Shabbat Surfing: Olympics

Today marks the first day of the 2012 Summer Olympics. The Olympic Games can be traced back to 776 B.C.E , where they were held for nearly 12 centuries before being banned due to their pagan roots. The first modern Olympic Games were held in Athens in 1896 and have evolved and grown ever since.

Tisha B’Av is also this weekend. At the same time when the Jewish community will be participating in communal mourning of the destruction of the Temple and the loss of thousands, the 11 Israeli athletes killed 40 years ago at the 1972 Munich Games will also be on many people’s minds–official recognition or not.

Looking back to more uplifting Olympic moments, this story of the 1936 US Olympic rowing team certainly highlights a proud achievement in the face of adversity. Called the “high spot” of the Games by sportswriter Grantland Rice, it must have been an especially uplifting moment for the USA as a group of college rowers from the University of Washington came from behind to defeat Germany as Hitler and other Nazi officials looked on.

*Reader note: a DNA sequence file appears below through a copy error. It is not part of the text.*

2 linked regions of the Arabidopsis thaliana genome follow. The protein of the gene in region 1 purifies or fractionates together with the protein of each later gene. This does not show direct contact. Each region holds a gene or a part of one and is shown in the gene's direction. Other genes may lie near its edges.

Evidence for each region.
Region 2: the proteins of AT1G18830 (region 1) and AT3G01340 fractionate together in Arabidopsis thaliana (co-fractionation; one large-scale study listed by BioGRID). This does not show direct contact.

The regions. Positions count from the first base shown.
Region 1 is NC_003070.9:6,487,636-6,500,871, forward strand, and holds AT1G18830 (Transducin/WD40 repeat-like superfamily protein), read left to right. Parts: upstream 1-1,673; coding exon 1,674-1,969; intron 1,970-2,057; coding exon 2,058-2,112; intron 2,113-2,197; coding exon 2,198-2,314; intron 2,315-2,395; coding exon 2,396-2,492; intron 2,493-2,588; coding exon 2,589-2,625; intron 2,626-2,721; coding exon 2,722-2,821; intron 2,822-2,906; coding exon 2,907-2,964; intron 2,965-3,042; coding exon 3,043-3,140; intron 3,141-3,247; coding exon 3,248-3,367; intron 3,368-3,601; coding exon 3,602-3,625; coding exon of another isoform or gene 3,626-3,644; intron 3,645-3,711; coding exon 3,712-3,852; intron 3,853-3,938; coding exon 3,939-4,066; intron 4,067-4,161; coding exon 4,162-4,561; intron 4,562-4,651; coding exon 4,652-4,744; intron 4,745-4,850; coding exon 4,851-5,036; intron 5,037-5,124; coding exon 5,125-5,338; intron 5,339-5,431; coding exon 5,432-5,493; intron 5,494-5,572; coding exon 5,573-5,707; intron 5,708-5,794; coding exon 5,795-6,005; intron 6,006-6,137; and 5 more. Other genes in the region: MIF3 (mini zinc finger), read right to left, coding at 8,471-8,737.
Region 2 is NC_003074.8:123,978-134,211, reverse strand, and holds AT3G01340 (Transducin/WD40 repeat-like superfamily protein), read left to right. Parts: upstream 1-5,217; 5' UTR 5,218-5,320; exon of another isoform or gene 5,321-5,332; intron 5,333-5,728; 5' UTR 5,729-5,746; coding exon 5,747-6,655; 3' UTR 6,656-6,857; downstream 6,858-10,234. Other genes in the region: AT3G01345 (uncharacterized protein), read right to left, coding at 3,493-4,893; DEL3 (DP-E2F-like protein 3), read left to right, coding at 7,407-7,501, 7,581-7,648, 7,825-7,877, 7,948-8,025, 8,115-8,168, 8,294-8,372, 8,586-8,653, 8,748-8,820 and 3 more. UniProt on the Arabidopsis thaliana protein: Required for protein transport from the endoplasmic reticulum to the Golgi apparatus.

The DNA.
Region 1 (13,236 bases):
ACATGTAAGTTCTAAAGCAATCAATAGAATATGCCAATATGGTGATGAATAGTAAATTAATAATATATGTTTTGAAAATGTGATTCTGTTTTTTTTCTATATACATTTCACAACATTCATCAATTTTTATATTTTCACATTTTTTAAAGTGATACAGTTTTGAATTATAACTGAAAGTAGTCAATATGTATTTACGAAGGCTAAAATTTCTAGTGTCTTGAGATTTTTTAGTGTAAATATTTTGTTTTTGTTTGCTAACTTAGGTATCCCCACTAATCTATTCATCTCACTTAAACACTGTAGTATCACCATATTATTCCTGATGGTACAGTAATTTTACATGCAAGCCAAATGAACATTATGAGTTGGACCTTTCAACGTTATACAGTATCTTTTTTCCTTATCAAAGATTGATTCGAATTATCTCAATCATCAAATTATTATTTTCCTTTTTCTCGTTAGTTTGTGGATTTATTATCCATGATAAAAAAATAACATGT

And lastly, if you were ever curious about Jewish Olympic athletic prowess here is a list of all Jewish Olympic medalists. Feel free to tally up the total number of golds, silvers and bronzes.

Shabbat Shalom!

Monday Media: A Minute for the Munich 11

The U.S. Senate doesn’t do much of anything unanimously these days.

But last week they unanimously passed a resolution urging the International Olympic Committee to observe a moment of silence at the 2012 London Olympics for the Munich 11, the 11 Israeli athletes who were murdered at the 1972 Olympic games in Munich. Australia, Germany, Canada England have also shown their support.

This past May May the International Olympic Committee rejected an ongoing worldwide petitition, but international pressure on the IOC continues to mount. The Summer Olympics begin on July 27.

Watch this video to learn about the Munich Massacre.

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